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Monday, June 04, 2018

UK Government all at sea over failed plans on Northern Ireland border

Government schemes to try to reconcile the impossible conundrum of the UK leaving the single market whilst at the same time maintaining a seamless, tariff-free border between Northern Ireland the Irish Republic, have been coming at us thick and fast in recent weeks.

All of them are unworkable, none of them have proved to be acceptable to the EU, whilst many of them have the air of a Heath Robinson contraption, drawn up on the back of a Portcullis House napkin without once consulting with the people charged with making the arrangement work.

And so the latest, so-called solution has bit the dust, with The Times reporting that Brexit Secretary, David Davis has conceded that surveillance technology cannot be used to police the Northern Ireland border in a major climbdown that leaves Brexiteers’ favoured customs plan in disarray.

The paper says that pressure from the Police Service of Northern Ireland and concerns over civil liberties mean that a key part of the Brexit secretary’s blueprint to deal with the border has had to go back to the drawing board, with a crucial EU summit less than four weeks away:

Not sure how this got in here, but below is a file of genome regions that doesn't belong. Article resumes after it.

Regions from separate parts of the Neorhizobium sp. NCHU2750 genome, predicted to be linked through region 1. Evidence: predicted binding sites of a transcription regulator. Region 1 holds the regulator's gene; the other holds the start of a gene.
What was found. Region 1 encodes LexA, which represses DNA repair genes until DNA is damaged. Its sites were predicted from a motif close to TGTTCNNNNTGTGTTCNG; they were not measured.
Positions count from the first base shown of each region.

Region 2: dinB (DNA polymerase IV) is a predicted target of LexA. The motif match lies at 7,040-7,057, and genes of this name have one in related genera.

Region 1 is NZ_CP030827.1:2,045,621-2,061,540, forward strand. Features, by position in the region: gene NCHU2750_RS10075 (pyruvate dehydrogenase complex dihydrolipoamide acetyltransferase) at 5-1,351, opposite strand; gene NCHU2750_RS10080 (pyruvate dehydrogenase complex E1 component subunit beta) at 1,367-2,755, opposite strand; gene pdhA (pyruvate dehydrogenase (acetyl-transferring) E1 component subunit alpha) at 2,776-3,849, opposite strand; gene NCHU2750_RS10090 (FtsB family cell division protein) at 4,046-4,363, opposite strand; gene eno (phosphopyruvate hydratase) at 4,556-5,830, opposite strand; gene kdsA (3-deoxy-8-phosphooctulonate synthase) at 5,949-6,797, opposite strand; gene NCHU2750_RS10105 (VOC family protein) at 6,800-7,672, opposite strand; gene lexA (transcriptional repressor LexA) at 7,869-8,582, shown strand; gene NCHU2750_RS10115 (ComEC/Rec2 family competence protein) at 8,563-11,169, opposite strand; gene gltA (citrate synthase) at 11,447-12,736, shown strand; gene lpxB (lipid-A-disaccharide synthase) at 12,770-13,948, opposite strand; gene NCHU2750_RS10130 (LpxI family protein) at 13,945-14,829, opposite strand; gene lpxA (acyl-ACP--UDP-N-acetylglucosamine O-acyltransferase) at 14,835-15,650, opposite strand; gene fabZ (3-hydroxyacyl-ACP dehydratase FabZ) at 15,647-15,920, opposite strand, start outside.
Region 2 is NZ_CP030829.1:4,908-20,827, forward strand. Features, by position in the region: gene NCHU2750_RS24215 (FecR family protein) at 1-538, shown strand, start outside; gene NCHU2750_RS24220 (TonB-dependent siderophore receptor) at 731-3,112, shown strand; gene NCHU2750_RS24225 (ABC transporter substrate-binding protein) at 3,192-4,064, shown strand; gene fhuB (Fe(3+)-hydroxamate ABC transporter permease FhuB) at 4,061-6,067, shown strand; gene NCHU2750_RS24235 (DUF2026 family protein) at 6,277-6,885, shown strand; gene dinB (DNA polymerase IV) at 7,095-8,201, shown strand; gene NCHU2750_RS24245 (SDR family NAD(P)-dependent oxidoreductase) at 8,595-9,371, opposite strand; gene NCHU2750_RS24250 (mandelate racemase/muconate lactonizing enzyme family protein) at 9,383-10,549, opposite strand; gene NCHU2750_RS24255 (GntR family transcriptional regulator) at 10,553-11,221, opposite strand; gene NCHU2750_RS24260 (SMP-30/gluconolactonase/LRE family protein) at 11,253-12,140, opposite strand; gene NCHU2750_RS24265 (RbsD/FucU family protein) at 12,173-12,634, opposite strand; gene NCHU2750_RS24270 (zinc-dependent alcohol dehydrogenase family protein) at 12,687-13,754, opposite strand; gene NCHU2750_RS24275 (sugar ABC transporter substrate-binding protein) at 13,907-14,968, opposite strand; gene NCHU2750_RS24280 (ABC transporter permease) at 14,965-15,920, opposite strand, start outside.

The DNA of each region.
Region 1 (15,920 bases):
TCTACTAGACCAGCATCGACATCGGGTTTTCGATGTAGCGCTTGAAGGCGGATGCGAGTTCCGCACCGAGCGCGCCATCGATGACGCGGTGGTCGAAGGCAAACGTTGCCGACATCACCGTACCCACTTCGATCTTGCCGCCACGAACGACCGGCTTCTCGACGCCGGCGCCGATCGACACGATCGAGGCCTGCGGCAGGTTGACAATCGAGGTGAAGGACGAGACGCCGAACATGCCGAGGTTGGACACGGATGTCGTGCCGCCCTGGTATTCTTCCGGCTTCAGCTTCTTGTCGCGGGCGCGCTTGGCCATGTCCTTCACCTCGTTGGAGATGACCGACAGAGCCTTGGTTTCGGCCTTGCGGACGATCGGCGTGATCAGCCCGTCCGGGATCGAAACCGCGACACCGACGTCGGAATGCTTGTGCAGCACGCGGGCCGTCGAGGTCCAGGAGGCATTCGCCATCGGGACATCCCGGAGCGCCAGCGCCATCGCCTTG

Mr Davis is understood to have indicated this week that he would not push for solutions that involved monitoring or surveillance to track goods. This could have included asking businesses that regularly trade across the UK border to install British government smartphone tracking apps or asking businesses on either side of the border to submit to British government tracking.

Ministers have already ruled out new infrastructure at the border, including cameras, or additional checks on vehicles. This leaves a major hole in the “max fac” plan for customs, which would mean a hard exit from the customs union in 2021 with delays at all EU-UK borders minimised by smart technology.

So it is back to the drawing board, with the only other plan being both unworkable and unacceptable to the DUP and most other sane people. This one was possibly designed by Wallace and Gromit and involved Northern Ireland operating a “double hatted” regime of being subject to EU and British regulations at the same time “so it can trade freely with both”, and have a ten-mile “special economic zone” or buffer for local traders.

I don't remember any of these difficulties being painted on the side of a bus two years ago. The sooner the UK Government wakes up and realises that the only real solution is to stay within the single market (and the EU) the better.
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